Angel Velasco of Kilikilishot: “If legend has King Midas, he of the Golden Touch, then Philippine basketball has Yeng Guiao. The difference being that King Midas lost his most prized possession (his daughter) by turning her into a Golden statue while Guiao has pretty much continued to make a career of turning even the darkest piece of granite into pure gold. Paul Lee, Jeff Chan, Gabe Norwood, Jervy Cruz and Beau Belga. Chris Tiu, Ryan Arana and JayR Quinahan. All under 30. All not at the height of their basketball primes. There are other names on the bench who Guiao has also managed to turn into legit PBA stars (reigning PBA Defensive Player of the Year Jireh Ybanes a.k.a. James Yap’s worse nightmare). They broke through last season in the PBA Governor’s Cup behind a superb import. But that was only a sign of things to come.”

Aaron Atayde of Slam Online Ph: “Before we move on, here is just a little recap of how we came up with the list. We got 11 people to be part of the panel. These eleven consisted of SLAM Online’s Robi Raya, Nikko Ramos, and myself (Aaron Atayde). Joining the group was SLAM Magazine Philippines’ Editor-at-Large, Mico Halili, the three guys over at From The Stands, Chuck Araneta, Polo Bustamante, and Carlo Pamintuan, and from GMA’s FTW, Miakka Lim. Rounding out the list is Magoo Marjon from the PBA panel, Jaemark “@FireQuinito” Tordecilla, and TV5′s Tony Atayde. The job of these eleven people were to score every single player in the league from 1 to 10. One being the lowest score, and ten being the highest. From there, we added up all the scores to find the average per player. Then, we counted down every single player until we revealed who was at the top of the list. With that being said, let us take a deeper look at the information that we have gathered. What has all of this data given us? Who is really the best team on paper? Who is the most average player in the league? Who is the best “worst” player on a team?”

Snow Badua of Spin.ph: ““Mind your own business. Wag siyang makialam sa mga trade na ganito,” said Casyao, adding it saddened him to see a coach like Trillo – who had a dismal record before Alaska took a chance at him – undermine the capabilities of players like Gonzales and Pacana. “Kung siya nung kinuha ng Alaska nuong una, wala ring logic eh. Coming from an assistant coach who had 0-24 (win-loss) campaign in the UAAP as head coach but, at the end of the day, tama ang Alaska dahil nag-champion sila,” added the Barako Bull official.”

Sydrick Salazar of hoo.ph: “And then there’s Emman Monfort. The guy has this photo circulating in the internet where he gets a photo op with his idol and current teammate Danny Seigle when he was just a kid. Call him undersized but a flash in a pan he is not. He is the reason why Toroman and “coach” Bong Ramos never really had a problem letting Urbiztondo go. It’s the same feeling as to why the seldom used Doug Kramer had to be replaced by should-be used a lot Dorian Pena and the abundance of SG and SFs could be the kicker on the boot that Maliksi got. I still don’t understand why they had to let go of Tubid though… Anyway, Monfort’s 22-point explosion is a glimpse on what the San Miguel Corporation is going to do with the Barako Bull Energy Colas. He is on the verge of owning the point guard spot but his explosion is considered a “lucky” one because nothing really comes out from a late second round choice. As of this moment, Ato Agustin is the only second round draft pick to win the MVP honors and only a couple of them have won the Mythical Team distinction. I am not saying Barako Bull will continue to be “farm squad”, but people should understand that big teams are expected to hunt down their important players because of the contributions they can bring to their teams. If Monfort’s stock continues to surge, then expect the bigger teams to make a deal for him.”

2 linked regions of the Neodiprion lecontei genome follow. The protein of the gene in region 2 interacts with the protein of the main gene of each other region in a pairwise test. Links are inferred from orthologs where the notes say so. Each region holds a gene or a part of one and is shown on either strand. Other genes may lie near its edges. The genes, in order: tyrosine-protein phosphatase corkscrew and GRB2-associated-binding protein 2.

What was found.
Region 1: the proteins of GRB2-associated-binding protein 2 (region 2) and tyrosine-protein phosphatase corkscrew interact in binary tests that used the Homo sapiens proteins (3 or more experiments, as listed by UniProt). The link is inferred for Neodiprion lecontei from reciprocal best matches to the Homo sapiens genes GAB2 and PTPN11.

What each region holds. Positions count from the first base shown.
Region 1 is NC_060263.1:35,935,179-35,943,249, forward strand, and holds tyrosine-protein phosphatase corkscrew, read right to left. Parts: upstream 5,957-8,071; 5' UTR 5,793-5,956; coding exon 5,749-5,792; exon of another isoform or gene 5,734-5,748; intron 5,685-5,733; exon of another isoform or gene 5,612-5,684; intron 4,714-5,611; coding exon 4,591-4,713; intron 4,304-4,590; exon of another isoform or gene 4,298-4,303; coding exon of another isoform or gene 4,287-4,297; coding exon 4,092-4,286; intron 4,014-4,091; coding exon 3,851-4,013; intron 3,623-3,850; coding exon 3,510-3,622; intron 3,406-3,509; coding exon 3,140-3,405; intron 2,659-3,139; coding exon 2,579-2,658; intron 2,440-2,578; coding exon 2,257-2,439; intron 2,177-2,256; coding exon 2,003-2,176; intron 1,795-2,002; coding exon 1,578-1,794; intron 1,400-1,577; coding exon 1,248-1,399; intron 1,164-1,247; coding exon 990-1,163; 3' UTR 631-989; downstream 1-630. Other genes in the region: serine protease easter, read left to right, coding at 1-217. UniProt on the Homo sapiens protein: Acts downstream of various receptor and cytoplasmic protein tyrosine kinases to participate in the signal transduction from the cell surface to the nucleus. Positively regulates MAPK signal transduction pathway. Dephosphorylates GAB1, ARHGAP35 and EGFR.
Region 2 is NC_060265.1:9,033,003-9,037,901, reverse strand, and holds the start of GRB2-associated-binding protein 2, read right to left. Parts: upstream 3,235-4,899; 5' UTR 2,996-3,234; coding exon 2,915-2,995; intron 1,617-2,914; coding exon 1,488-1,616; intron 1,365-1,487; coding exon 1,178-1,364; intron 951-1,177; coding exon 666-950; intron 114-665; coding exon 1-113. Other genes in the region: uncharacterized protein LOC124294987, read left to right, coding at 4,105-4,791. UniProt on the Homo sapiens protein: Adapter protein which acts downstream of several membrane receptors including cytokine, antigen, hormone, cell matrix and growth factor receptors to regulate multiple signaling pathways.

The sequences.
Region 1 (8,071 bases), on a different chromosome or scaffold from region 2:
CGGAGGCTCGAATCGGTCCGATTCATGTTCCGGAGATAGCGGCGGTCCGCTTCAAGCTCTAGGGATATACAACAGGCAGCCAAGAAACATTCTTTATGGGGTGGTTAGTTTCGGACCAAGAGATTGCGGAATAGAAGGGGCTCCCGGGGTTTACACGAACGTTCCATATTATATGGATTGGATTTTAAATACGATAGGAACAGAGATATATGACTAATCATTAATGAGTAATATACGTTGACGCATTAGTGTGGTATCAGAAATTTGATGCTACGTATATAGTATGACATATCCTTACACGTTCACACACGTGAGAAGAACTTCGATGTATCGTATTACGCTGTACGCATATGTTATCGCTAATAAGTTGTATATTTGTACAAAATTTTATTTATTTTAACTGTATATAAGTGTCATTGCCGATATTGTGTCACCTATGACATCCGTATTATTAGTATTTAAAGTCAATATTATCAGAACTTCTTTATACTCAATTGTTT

Adrian Dy of GMA News: “This is my long-winded way towards saying that it is perhaps time to rethink the way we structure the PBA season. We want the national team to be good; we want to keep sending well-prepared, well-drilled squads that are truly the best of the best among our local players. As such, we ought to start factoring in the international basketball schedule when constructing the PBA schedule, because don’t we think Philippine basketball ought to be on an international stage more often? After the 2014 World Cup, there will be another FIBA Asia tourney, then there will be qualifiers for the Olympics, then who knows? Maybe Gilas somehow qualifies for the Olympics. Even if they don’t, that’s a one-year reprieve before the cycle repeats anew.”